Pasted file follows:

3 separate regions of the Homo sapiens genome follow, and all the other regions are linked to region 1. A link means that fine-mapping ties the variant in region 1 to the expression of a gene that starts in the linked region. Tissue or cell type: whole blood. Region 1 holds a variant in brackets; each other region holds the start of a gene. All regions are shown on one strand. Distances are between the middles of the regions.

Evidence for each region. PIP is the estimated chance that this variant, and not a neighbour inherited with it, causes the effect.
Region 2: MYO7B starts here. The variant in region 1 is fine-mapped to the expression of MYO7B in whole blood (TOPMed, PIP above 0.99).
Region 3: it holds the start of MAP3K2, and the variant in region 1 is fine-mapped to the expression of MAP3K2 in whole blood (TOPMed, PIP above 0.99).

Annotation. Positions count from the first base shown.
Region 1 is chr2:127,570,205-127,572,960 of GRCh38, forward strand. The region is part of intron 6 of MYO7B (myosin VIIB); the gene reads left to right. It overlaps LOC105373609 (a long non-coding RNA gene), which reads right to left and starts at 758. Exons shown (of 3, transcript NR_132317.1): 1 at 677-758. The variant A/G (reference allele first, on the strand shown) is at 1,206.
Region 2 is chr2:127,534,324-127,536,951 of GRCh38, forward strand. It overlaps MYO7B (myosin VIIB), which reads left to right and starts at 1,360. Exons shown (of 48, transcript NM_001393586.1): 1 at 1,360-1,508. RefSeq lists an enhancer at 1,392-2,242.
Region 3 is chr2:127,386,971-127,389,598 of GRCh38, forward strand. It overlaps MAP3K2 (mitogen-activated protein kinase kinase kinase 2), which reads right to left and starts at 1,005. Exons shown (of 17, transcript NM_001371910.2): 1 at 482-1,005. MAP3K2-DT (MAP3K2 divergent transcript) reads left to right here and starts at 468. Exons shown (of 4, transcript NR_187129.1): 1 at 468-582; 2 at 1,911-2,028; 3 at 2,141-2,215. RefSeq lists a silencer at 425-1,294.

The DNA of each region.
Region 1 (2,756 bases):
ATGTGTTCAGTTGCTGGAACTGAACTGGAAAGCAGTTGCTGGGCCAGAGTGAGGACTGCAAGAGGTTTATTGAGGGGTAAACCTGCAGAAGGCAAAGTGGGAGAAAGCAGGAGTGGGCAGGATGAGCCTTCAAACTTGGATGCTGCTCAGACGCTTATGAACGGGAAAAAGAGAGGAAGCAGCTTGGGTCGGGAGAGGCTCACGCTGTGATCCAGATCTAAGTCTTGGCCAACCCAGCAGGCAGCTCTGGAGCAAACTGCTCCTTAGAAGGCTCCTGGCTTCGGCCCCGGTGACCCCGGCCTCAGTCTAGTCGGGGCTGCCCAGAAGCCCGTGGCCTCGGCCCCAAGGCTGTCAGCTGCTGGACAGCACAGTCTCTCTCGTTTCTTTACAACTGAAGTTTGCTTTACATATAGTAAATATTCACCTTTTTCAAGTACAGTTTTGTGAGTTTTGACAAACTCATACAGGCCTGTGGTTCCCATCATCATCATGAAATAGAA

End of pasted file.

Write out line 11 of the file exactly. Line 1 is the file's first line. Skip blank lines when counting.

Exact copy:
ATGTGTTCAGTTGCTGGAACTGAACTGGAAAGCAGTTGCTGGGCCAGAGTGAGGACTGCAAGAGGTTTATTGAGGGGTAAACCTGCAGAAGGCAAAGTGGGAGAAAGCAGGAGTGGGCAGGATGAGCCTTCAAACTTGGATGCTGCTCAGACGCTTATGAACGGGAAAAAGAGAGGAAGCAGCTTGGGTCGGGAGAGGCTCACGCTGTGATCCAGATCTAAGTCTTGGCCAACCCAGCAGGCAGCTCTGGAGCAAACTGCTCCTTAGAAGGCTCCTGGCTTCGGCCCCGGTGACCCCGGCCTCAGTCTAGTCGGGGCTGCCCAGAAGCCCGTGGCCTCGGCCCCAAGGCTGTCAGCTGCTGGACAGCACAGTCTCTCTCGTTTCTTTACAACTGAAGTTTGCTTTACATATAGTAAATATTCACCTTTTTCAAGTACAGTTTTGTGAGTTTTGACAAACTCATACAGGCCTGTGGTTCCCATCATCATCATGAAATAGAA